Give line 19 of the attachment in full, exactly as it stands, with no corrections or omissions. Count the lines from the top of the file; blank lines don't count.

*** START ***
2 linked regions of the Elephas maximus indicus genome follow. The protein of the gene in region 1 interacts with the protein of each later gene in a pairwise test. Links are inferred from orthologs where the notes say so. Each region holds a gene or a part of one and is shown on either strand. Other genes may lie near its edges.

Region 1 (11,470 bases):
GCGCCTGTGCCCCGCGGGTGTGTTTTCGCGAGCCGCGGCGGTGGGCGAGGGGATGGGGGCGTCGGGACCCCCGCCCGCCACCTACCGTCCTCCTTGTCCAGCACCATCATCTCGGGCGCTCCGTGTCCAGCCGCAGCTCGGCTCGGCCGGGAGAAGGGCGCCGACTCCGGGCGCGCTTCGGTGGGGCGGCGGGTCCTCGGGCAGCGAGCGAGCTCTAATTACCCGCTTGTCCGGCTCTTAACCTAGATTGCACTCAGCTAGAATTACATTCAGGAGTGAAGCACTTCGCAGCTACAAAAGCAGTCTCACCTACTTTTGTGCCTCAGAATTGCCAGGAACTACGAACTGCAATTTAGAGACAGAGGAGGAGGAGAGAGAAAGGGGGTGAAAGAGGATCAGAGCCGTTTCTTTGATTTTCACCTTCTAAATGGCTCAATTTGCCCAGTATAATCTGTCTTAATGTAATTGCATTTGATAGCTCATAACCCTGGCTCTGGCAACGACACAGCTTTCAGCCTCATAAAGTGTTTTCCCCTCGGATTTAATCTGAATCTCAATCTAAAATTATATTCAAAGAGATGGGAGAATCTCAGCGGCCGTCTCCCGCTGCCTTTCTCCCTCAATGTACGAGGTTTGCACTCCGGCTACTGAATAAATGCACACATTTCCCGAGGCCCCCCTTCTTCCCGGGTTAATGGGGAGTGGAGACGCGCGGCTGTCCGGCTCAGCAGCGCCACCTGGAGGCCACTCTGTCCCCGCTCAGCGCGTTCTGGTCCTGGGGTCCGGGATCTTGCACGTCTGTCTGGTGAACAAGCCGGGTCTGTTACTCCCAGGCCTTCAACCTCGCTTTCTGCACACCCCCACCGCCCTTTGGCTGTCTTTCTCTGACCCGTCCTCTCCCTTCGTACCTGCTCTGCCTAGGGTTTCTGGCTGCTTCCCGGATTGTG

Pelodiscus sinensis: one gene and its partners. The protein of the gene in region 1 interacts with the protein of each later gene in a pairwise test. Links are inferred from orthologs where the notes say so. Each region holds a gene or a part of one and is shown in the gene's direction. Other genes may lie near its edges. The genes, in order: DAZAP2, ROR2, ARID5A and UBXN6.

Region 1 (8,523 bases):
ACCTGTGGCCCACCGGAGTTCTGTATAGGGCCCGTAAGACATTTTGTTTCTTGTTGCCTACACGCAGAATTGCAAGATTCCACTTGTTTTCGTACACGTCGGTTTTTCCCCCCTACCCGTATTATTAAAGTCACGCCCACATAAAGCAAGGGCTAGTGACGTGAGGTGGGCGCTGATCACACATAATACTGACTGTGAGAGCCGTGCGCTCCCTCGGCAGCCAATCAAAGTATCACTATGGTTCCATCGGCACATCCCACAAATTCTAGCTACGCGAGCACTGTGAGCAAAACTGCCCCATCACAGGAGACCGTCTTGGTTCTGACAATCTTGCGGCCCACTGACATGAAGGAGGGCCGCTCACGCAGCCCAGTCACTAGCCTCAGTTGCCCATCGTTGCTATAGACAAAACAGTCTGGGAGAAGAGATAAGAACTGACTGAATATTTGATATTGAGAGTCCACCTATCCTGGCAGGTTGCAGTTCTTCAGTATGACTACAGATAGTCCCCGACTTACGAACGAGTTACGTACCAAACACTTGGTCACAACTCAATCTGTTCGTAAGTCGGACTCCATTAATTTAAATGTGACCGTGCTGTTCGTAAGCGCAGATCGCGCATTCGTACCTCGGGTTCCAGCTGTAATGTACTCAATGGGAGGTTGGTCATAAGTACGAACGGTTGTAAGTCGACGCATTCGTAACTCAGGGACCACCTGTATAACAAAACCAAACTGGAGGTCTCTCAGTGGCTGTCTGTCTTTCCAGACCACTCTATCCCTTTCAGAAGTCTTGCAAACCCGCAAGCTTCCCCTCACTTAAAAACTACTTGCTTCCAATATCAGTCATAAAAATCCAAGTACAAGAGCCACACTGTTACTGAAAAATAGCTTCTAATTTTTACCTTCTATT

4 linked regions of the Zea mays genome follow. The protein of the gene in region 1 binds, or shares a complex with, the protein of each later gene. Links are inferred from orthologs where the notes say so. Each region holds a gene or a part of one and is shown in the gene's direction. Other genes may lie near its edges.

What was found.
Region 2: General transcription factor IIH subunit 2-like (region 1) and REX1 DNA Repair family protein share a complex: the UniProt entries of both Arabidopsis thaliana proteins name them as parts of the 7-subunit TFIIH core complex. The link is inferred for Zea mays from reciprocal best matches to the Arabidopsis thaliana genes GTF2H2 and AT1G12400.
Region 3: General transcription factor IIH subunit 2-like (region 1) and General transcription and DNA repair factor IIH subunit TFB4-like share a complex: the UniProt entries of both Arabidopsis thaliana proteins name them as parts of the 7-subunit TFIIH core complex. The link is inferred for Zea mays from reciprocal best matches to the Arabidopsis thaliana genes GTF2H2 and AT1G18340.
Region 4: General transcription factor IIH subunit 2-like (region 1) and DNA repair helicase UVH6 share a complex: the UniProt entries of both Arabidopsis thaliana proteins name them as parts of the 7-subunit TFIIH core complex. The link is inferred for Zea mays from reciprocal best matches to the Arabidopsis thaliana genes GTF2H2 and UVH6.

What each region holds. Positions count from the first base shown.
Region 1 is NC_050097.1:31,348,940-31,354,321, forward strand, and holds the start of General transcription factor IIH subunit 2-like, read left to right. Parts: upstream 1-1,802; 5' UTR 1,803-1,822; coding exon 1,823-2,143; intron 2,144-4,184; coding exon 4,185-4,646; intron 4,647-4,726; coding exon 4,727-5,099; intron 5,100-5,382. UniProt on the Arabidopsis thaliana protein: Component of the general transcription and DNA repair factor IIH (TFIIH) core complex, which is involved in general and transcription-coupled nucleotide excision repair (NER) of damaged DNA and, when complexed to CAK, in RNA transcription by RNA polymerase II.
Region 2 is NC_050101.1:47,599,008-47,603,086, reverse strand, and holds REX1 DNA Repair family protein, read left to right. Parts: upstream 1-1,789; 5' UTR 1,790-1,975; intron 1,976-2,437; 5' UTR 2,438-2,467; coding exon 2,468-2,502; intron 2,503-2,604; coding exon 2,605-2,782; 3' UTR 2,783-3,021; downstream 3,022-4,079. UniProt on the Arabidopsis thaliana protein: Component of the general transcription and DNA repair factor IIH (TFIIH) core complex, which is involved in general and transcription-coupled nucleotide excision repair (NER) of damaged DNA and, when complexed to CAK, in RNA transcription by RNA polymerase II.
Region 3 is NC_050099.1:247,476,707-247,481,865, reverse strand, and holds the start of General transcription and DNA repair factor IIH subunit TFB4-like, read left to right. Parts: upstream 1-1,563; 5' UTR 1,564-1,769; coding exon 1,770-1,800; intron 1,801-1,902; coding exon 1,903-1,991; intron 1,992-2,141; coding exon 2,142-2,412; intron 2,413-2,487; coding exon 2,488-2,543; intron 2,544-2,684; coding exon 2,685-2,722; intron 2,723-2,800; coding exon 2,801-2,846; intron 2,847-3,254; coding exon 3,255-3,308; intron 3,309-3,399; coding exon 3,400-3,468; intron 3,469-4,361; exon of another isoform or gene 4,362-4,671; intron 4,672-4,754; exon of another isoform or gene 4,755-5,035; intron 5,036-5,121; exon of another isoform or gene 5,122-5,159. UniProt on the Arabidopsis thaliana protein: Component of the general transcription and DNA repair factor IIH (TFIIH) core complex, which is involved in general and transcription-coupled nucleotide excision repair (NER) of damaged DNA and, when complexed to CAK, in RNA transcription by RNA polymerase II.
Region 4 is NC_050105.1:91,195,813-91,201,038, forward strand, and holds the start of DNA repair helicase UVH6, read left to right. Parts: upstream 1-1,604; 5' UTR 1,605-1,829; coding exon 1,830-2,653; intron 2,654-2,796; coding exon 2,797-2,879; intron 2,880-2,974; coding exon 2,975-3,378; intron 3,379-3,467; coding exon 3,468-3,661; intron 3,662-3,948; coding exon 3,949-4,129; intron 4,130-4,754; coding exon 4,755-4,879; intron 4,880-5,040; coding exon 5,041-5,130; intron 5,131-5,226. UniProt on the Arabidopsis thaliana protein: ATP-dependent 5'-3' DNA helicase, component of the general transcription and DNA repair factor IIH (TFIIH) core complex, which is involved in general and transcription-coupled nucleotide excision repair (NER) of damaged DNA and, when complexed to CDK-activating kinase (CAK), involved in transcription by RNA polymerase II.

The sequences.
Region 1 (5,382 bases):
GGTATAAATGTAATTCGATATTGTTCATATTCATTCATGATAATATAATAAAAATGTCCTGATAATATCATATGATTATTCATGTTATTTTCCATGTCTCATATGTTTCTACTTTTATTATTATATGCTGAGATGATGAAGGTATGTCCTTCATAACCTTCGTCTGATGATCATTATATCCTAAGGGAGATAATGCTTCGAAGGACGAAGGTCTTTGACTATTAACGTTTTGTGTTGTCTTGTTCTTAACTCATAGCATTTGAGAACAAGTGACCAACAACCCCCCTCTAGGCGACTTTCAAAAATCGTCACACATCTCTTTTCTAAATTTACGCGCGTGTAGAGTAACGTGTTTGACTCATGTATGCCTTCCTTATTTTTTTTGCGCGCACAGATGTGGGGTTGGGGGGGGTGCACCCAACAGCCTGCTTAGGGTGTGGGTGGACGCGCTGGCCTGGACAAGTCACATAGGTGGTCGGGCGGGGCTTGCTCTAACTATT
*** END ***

GGTATAAATGTAATTCGATATTGTTCATATTCATTCATGATAATATAATAAAAATGTCCTGATAATATCATATGATTATTCATGTTATTTTCCATGTCTCATATGTTTCTACTTTTATTATTATATGCTGAGATGATGAAGGTATGTCCTTCATAACCTTCGTCTGATGATCATTATATCCTAAGGGAGATAATGCTTCGAAGGACGAAGGTCTTTGACTATTAACGTTTTGTGTTGTCTTGTTCTTAACTCATAGCATTTGAGAACAAGTGACCAACAACCCCCCTCTAGGCGACTTTCAAAAATCGTCACACATCTCTTTTCTAAATTTACGCGCGTGTAGAGTAACGTGTTTGACTCATGTATGCCTTCCTTATTTTTTTTGCGCGCACAGATGTGGGGTTGGGGGGGGTGCACCCAACAGCCTGCTTAGGGTGTGGGTGGACGCGCTGGCCTGGACAAGTCACATAGGTGGTCGGGCGGGGCTTGCTCTAACTATT